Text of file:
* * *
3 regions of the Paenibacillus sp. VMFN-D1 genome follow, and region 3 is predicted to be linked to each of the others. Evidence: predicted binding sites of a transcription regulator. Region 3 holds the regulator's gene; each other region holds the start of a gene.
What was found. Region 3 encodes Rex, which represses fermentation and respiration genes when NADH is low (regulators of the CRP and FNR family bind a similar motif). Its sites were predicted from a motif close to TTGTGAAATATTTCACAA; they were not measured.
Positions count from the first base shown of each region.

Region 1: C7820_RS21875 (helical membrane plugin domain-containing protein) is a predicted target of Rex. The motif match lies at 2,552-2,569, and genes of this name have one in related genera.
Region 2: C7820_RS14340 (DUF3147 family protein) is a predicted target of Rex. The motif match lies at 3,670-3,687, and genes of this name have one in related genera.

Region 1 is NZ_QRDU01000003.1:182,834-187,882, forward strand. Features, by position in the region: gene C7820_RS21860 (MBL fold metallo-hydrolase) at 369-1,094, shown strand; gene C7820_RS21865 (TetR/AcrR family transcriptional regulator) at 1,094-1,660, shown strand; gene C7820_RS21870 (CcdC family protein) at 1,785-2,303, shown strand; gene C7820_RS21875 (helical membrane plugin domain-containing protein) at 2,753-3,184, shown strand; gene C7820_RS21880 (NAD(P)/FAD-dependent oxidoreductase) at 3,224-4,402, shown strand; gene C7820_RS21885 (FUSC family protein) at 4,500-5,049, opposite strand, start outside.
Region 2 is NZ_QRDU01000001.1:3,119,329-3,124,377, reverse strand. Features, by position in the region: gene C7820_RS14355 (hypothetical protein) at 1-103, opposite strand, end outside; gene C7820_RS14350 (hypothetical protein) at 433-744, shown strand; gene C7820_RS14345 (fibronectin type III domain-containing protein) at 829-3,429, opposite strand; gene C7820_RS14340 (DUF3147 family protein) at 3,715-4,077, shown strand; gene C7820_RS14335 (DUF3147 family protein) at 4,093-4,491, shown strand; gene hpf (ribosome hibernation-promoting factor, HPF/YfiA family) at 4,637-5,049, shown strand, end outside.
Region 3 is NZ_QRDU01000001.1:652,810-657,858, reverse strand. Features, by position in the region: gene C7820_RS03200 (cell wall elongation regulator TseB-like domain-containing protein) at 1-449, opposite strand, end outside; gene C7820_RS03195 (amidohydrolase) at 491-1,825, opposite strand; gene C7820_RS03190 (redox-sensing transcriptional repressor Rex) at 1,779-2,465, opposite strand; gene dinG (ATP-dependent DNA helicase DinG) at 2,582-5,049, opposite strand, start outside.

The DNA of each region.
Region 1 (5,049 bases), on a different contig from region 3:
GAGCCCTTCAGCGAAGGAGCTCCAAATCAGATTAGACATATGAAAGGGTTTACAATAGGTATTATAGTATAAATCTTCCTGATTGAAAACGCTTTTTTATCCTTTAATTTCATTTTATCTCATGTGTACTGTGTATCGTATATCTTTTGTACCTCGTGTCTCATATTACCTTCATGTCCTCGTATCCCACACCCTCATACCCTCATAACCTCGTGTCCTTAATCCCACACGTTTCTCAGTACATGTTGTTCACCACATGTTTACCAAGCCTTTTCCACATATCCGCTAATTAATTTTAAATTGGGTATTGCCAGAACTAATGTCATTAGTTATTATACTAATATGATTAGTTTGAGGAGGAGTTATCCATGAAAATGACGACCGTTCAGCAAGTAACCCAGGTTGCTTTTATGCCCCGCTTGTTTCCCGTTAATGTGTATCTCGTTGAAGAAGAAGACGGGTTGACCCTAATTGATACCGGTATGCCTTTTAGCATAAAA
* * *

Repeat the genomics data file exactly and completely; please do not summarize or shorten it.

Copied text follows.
3 regions of the Paenibacillus sp. VMFN-D1 genome follow, and region 3 is predicted to be linked to each of the others. Evidence: predicted binding sites of a transcription regulator. Region 3 holds the regulator's gene; each other region holds the start of a gene.
What was found. Region 3 encodes Rex, which represses fermentation and respiration genes when NADH is low (regulators of the CRP and FNR family bind a similar motif). Its sites were predicted from a motif close to TTGTGAAATATTTCACAA; they were not measured.
Positions count from the first base shown of each region.

Region 1: C7820_RS21875 (helical membrane plugin domain-containing protein) is a predicted target of Rex. The motif match lies at 2,552-2,569, and genes of this name have one in related genera.
Region 2: C7820_RS14340 (DUF3147 family protein) is a predicted target of Rex. The motif match lies at 3,670-3,687, and genes of this name have one in related genera.

Region 1 is NZ_QRDU01000003.1:182,834-187,882, forward strand. Features, by position in the region: gene C7820_RS21860 (MBL fold metallo-hydrolase) at 369-1,094, shown strand; gene C7820_RS21865 (TetR/AcrR family transcriptional regulator) at 1,094-1,660, shown strand; gene C7820_RS21870 (CcdC family protein) at 1,785-2,303, shown strand; gene C7820_RS21875 (helical membrane plugin domain-containing protein) at 2,753-3,184, shown strand; gene C7820_RS21880 (NAD(P)/FAD-dependent oxidoreductase) at 3,224-4,402, shown strand; gene C7820_RS21885 (FUSC family protein) at 4,500-5,049, opposite strand, start outside.
Region 2 is NZ_QRDU01000001.1:3,119,329-3,124,377, reverse strand. Features, by position in the region: gene C7820_RS14355 (hypothetical protein) at 1-103, opposite strand, end outside; gene C7820_RS14350 (hypothetical protein) at 433-744, shown strand; gene C7820_RS14345 (fibronectin type III domain-containing protein) at 829-3,429, opposite strand; gene C7820_RS14340 (DUF3147 family protein) at 3,715-4,077, shown strand; gene C7820_RS14335 (DUF3147 family protein) at 4,093-4,491, shown strand; gene hpf (ribosome hibernation-promoting factor, HPF/YfiA family) at 4,637-5,049, shown strand, end outside.
Region 3 is NZ_QRDU01000001.1:652,810-657,858, reverse strand. Features, by position in the region: gene C7820_RS03200 (cell wall elongation regulator TseB-like domain-containing protein) at 1-449, opposite strand, end outside; gene C7820_RS03195 (amidohydrolase) at 491-1,825, opposite strand; gene C7820_RS03190 (redox-sensing transcriptional repressor Rex) at 1,779-2,465, opposite strand; gene dinG (ATP-dependent DNA helicase DinG) at 2,582-5,049, opposite strand, start outside.

The DNA of each region.
Region 1 (5,049 bases), on a different contig from region 3:
GAGCCCTTCAGCGAAGGAGCTCCAAATCAGATTAGACATATGAAAGGGTTTACAATAGGTATTATAGTATAAATCTTCCTGATTGAAAACGCTTTTTTATCCTTTAATTTCATTTTATCTCATGTGTACTGTGTATCGTATATCTTTTGTACCTCGTGTCTCATATTACCTTCATGTCCTCGTATCCCACACCCTCATACCCTCATAACCTCGTGTCCTTAATCCCACACGTTTCTCAGTACATGTTGTTCACCACATGTTTACCAAGCCTTTTCCACATATCCGCTAATTAATTTTAAATTGGGTATTGCCAGAACTAATGTCATTAGTTATTATACTAATATGATTAGTTTGAGGAGGAGTTATCCATGAAAATGACGACCGTTCAGCAAGTAACCCAGGTTGCTTTTATGCCCCGCTTGTTTCCCGTTAATGTGTATCTCGTTGAAGAAGAAGACGGGTTGACCCTAATTGATACCGGTATGCCTTTTAGCATAAAA